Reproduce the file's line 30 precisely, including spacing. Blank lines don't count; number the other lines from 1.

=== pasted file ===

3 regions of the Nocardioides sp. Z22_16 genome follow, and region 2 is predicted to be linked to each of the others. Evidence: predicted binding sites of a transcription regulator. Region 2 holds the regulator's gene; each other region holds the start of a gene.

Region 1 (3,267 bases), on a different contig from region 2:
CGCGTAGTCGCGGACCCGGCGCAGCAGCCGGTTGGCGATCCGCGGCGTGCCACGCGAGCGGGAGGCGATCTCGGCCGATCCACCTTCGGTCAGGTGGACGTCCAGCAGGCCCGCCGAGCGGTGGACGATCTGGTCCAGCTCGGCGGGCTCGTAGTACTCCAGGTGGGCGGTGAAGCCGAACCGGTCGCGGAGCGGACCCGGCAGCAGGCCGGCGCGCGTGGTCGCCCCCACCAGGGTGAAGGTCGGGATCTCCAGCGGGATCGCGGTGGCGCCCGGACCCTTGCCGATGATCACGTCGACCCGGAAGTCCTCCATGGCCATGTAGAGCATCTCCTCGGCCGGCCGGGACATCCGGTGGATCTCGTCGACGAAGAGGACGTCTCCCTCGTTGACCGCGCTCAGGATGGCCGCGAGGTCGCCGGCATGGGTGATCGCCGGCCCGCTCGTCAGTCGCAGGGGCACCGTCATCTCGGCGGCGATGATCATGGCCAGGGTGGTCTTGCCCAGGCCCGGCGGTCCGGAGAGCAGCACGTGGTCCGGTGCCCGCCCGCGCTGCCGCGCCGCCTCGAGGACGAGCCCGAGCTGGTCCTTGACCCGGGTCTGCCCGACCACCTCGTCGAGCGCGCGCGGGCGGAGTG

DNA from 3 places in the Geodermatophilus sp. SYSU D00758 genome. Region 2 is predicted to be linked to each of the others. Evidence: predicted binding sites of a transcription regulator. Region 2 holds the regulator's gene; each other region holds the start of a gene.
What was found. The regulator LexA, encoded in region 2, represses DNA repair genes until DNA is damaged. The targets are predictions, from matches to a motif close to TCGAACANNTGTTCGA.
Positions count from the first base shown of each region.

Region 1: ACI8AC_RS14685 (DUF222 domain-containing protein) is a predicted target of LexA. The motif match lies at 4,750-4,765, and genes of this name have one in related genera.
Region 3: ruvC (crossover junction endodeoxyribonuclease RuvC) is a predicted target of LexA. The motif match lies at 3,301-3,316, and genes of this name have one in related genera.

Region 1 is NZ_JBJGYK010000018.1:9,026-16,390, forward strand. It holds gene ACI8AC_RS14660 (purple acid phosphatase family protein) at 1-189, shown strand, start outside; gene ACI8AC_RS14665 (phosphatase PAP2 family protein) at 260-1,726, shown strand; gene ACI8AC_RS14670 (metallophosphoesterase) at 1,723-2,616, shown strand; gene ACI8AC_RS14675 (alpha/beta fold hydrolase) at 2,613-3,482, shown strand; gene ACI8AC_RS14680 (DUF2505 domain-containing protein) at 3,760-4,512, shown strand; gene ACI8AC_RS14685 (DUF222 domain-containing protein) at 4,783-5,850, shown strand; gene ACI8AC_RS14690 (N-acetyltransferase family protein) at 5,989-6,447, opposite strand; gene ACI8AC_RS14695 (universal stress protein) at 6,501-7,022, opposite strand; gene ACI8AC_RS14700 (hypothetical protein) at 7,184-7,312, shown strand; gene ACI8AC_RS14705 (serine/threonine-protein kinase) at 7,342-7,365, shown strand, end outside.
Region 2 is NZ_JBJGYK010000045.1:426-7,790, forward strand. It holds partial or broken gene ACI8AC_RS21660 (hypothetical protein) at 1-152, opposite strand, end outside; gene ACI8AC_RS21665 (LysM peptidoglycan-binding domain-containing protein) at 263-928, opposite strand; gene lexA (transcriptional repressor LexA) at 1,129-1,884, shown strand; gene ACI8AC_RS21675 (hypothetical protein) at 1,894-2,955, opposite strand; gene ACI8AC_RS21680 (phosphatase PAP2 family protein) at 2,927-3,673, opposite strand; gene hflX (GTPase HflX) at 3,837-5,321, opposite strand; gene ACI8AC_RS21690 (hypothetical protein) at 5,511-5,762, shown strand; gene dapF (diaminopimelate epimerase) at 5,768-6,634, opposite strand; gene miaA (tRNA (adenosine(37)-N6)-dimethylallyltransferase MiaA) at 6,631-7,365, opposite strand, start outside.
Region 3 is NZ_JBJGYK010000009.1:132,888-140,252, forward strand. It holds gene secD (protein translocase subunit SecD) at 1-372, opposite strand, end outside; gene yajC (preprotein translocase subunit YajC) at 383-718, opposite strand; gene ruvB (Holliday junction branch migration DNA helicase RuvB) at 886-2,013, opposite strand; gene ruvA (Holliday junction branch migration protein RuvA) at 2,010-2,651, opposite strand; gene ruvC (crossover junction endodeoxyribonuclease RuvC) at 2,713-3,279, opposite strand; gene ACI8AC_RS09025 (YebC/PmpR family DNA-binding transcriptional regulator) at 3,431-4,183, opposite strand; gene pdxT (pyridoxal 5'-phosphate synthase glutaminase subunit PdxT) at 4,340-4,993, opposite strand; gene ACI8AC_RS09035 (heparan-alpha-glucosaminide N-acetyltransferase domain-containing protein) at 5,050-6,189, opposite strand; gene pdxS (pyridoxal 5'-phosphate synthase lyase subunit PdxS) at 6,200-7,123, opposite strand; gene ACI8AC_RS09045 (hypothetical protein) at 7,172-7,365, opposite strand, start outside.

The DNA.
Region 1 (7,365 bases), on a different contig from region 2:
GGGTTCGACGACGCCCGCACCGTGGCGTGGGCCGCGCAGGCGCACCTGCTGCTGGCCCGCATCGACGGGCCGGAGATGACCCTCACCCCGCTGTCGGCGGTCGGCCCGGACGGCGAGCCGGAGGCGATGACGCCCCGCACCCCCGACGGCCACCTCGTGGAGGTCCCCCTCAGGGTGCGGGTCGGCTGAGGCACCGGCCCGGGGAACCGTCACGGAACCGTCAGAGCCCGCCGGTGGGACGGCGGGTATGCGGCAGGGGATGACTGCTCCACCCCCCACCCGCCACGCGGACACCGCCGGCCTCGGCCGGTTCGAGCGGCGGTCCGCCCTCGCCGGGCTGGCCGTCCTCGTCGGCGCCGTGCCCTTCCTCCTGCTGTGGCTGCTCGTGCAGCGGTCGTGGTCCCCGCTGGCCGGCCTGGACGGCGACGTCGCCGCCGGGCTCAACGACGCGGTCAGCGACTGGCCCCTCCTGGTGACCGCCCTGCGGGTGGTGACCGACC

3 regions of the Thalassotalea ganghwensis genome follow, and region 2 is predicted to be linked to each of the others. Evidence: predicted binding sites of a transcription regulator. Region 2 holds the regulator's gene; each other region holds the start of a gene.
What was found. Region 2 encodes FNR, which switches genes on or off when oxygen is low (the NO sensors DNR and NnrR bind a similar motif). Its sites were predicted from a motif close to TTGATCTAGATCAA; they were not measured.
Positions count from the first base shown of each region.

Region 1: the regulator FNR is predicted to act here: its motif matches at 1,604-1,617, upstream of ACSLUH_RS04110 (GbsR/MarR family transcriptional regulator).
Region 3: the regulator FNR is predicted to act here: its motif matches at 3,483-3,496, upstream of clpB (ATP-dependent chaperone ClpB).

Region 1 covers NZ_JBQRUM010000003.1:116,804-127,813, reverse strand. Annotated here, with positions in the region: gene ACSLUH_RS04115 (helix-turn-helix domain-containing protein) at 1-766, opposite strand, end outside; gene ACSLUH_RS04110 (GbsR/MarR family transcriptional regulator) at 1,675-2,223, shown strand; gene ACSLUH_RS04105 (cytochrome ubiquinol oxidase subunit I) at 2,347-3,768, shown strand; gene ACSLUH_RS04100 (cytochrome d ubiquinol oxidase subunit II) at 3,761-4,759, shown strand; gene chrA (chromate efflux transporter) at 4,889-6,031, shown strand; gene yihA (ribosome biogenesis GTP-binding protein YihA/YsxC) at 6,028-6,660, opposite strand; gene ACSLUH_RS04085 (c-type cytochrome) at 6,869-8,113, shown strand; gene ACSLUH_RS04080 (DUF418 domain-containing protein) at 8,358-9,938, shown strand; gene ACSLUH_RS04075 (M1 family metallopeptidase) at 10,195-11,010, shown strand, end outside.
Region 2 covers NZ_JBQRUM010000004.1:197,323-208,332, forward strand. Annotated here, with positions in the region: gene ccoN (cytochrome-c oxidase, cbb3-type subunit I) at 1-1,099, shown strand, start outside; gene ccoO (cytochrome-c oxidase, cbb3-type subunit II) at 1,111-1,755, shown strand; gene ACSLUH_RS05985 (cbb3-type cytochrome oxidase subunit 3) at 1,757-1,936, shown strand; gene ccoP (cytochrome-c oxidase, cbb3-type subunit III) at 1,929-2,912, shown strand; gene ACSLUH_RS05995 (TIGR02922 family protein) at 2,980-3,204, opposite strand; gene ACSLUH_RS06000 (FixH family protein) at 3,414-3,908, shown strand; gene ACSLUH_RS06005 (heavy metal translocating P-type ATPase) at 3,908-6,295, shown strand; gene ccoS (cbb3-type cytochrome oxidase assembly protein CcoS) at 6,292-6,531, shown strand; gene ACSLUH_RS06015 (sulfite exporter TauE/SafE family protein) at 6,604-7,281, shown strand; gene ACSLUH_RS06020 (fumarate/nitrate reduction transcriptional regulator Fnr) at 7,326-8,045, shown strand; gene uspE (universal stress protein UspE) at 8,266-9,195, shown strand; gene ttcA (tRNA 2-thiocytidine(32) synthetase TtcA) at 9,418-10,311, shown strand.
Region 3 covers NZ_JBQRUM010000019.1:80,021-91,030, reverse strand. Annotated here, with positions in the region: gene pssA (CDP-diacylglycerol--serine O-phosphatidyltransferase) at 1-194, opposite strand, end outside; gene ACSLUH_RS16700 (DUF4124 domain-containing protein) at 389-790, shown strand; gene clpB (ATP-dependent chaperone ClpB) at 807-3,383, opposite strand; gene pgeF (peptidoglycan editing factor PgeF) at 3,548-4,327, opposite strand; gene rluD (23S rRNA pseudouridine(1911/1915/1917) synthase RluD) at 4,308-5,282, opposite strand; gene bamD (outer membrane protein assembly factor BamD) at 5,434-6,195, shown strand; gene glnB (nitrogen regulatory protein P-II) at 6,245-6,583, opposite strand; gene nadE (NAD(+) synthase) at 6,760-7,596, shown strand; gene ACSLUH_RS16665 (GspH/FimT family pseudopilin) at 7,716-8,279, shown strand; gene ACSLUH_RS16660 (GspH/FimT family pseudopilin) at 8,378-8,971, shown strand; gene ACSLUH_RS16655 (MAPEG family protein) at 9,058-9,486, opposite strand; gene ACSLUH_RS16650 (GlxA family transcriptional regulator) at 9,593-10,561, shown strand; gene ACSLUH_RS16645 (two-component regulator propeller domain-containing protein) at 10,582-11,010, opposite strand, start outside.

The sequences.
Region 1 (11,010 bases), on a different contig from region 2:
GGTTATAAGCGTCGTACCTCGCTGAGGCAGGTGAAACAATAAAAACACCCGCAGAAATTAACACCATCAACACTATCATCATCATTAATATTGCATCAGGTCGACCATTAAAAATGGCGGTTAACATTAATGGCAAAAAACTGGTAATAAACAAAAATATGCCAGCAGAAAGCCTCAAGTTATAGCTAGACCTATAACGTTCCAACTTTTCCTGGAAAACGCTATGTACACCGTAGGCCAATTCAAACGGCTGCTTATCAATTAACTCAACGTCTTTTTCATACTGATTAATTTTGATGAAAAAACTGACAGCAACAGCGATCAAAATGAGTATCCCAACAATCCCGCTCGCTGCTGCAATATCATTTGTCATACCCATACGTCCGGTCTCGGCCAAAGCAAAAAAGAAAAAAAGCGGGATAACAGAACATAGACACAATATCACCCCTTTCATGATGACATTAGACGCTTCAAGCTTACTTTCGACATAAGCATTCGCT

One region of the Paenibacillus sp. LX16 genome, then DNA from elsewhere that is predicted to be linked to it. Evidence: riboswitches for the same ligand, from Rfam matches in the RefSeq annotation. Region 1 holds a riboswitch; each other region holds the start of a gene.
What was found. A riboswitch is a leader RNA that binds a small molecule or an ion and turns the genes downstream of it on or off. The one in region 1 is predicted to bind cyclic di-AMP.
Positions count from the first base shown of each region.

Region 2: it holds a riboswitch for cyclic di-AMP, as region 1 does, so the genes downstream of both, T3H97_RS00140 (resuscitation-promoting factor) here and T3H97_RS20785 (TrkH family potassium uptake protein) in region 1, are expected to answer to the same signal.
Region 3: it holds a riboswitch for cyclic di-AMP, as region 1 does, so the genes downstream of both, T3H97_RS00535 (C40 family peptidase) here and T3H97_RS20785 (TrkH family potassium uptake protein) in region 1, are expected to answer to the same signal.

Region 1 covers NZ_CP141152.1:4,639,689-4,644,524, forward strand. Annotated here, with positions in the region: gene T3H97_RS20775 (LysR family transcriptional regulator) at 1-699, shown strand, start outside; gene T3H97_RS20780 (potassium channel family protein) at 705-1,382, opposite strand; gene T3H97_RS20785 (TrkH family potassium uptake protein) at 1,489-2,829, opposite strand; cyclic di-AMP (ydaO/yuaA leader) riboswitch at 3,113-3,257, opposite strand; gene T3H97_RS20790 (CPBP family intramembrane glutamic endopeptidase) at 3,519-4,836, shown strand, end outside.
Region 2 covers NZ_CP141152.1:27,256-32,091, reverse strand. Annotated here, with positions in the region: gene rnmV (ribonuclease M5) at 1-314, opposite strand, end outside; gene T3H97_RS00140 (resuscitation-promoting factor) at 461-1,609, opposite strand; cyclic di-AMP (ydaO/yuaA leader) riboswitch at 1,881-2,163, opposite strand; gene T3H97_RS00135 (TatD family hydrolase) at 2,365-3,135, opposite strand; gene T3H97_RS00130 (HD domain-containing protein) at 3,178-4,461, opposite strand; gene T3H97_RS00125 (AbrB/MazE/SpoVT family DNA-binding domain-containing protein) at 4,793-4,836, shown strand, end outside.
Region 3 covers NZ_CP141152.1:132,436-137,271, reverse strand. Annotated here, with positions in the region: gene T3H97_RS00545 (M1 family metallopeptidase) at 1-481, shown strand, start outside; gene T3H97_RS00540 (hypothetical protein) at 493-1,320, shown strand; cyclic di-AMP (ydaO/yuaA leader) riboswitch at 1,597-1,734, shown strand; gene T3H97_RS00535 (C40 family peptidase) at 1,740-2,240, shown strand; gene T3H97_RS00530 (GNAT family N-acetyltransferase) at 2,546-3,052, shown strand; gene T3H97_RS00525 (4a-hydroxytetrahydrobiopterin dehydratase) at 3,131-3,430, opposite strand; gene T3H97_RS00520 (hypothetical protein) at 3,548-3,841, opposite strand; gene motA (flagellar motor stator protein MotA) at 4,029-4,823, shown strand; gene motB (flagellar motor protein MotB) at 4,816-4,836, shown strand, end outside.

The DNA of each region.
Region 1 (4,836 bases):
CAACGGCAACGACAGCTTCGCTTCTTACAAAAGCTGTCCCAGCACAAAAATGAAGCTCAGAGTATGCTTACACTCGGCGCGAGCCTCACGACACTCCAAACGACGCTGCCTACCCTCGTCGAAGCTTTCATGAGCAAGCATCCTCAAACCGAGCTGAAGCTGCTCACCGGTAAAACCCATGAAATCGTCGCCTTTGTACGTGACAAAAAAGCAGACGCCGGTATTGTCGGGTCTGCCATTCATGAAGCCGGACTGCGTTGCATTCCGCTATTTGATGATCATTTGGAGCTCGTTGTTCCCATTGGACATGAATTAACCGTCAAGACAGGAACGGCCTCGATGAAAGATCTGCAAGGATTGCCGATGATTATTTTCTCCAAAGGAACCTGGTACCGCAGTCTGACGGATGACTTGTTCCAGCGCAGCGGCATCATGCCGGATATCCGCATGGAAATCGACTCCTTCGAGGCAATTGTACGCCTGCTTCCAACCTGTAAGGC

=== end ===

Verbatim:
Region 3: it holds a riboswitch for cyclic di-AMP, as region 1 does, so the genes downstream of both, T3H97_RS00535 (C40 family peptidase) here and T3H97_RS20785 (TrkH family potassium uptake protein) in region 1, are expected to answer to the same signal.